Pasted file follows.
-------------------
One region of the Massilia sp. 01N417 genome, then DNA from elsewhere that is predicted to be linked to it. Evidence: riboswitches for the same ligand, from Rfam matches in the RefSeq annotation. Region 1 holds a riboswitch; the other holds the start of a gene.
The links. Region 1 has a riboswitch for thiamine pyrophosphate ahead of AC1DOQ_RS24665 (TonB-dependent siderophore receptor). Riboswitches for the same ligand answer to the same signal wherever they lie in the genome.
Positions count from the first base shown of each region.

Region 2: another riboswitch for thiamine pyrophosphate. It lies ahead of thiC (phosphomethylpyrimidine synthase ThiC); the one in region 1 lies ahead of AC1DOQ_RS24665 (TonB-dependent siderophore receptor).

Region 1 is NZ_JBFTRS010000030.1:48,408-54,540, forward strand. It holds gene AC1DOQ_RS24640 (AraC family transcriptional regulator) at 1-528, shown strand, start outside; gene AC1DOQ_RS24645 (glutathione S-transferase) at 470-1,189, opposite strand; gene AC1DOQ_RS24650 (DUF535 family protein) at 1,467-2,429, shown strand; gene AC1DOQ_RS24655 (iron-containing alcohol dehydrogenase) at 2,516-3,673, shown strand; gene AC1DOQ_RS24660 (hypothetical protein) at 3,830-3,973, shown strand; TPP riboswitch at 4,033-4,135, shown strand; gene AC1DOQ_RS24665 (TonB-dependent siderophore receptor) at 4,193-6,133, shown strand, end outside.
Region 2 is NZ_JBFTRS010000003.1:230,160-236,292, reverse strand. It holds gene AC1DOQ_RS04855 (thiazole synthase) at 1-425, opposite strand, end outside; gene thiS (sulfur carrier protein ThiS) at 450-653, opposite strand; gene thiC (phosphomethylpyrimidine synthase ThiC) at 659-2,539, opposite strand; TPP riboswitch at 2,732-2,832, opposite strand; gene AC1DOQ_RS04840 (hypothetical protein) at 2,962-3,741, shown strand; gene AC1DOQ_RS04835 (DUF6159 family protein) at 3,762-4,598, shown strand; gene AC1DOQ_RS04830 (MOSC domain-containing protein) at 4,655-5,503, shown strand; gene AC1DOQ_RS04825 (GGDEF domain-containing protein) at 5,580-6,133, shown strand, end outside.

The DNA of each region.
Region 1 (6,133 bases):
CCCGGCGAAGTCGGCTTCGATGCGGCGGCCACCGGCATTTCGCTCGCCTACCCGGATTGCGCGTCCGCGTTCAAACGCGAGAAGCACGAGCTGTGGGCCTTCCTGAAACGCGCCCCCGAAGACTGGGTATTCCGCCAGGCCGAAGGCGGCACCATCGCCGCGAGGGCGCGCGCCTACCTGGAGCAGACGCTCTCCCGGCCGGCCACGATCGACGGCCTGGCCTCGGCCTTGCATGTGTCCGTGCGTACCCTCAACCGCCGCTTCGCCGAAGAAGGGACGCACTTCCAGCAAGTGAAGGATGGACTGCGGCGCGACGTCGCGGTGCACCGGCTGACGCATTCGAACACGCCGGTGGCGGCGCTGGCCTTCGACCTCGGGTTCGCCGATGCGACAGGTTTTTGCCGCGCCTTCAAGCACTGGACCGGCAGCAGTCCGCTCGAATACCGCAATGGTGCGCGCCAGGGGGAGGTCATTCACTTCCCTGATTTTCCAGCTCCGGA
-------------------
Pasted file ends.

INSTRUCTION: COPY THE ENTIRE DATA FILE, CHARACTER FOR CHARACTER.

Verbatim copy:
One region of the Massilia sp. 01N417 genome, then DNA from elsewhere that is predicted to be linked to it. Evidence: riboswitches for the same ligand, from Rfam matches in the RefSeq annotation. Region 1 holds a riboswitch; the other holds the start of a gene.
The links. Region 1 has a riboswitch for thiamine pyrophosphate ahead of AC1DOQ_RS24665 (TonB-dependent siderophore receptor). Riboswitches for the same ligand answer to the same signal wherever they lie in the genome.
Positions count from the first base shown of each region.

Region 2: another riboswitch for thiamine pyrophosphate. It lies ahead of thiC (phosphomethylpyrimidine synthase ThiC); the one in region 1 lies ahead of AC1DOQ_RS24665 (TonB-dependent siderophore receptor).

Region 1 is NZ_JBFTRS010000030.1:48,408-54,540, forward strand. It holds gene AC1DOQ_RS24640 (AraC family transcriptional regulator) at 1-528, shown strand, start outside; gene AC1DOQ_RS24645 (glutathione S-transferase) at 470-1,189, opposite strand; gene AC1DOQ_RS24650 (DUF535 family protein) at 1,467-2,429, shown strand; gene AC1DOQ_RS24655 (iron-containing alcohol dehydrogenase) at 2,516-3,673, shown strand; gene AC1DOQ_RS24660 (hypothetical protein) at 3,830-3,973, shown strand; TPP riboswitch at 4,033-4,135, shown strand; gene AC1DOQ_RS24665 (TonB-dependent siderophore receptor) at 4,193-6,133, shown strand, end outside.
Region 2 is NZ_JBFTRS010000003.1:230,160-236,292, reverse strand. It holds gene AC1DOQ_RS04855 (thiazole synthase) at 1-425, opposite strand, end outside; gene thiS (sulfur carrier protein ThiS) at 450-653, opposite strand; gene thiC (phosphomethylpyrimidine synthase ThiC) at 659-2,539, opposite strand; TPP riboswitch at 2,732-2,832, opposite strand; gene AC1DOQ_RS04840 (hypothetical protein) at 2,962-3,741, shown strand; gene AC1DOQ_RS04835 (DUF6159 family protein) at 3,762-4,598, shown strand; gene AC1DOQ_RS04830 (MOSC domain-containing protein) at 4,655-5,503, shown strand; gene AC1DOQ_RS04825 (GGDEF domain-containing protein) at 5,580-6,133, shown strand, end outside.

The DNA of each region.
Region 1 (6,133 bases):
CCCGGCGAAGTCGGCTTCGATGCGGCGGCCACCGGCATTTCGCTCGCCTACCCGGATTGCGCGTCCGCGTTCAAACGCGAGAAGCACGAGCTGTGGGCCTTCCTGAAACGCGCCCCCGAAGACTGGGTATTCCGCCAGGCCGAAGGCGGCACCATCGCCGCGAGGGCGCGCGCCTACCTGGAGCAGACGCTCTCCCGGCCGGCCACGATCGACGGCCTGGCCTCGGCCTTGCATGTGTCCGTGCGTACCCTCAACCGCCGCTTCGCCGAAGAAGGGACGCACTTCCAGCAAGTGAAGGATGGACTGCGGCGCGACGTCGCGGTGCACCGGCTGACGCATTCGAACACGCCGGTGGCGGCGCTGGCCTTCGACCTCGGGTTCGCCGATGCGACAGGTTTTTGCCGCGCCTTCAAGCACTGGACCGGCAGCAGTCCGCTCGAATACCGCAATGGTGCGCGCCAGGGGGAGGTCATTCACTTCCCTGATTTTCCAGCTCCGGA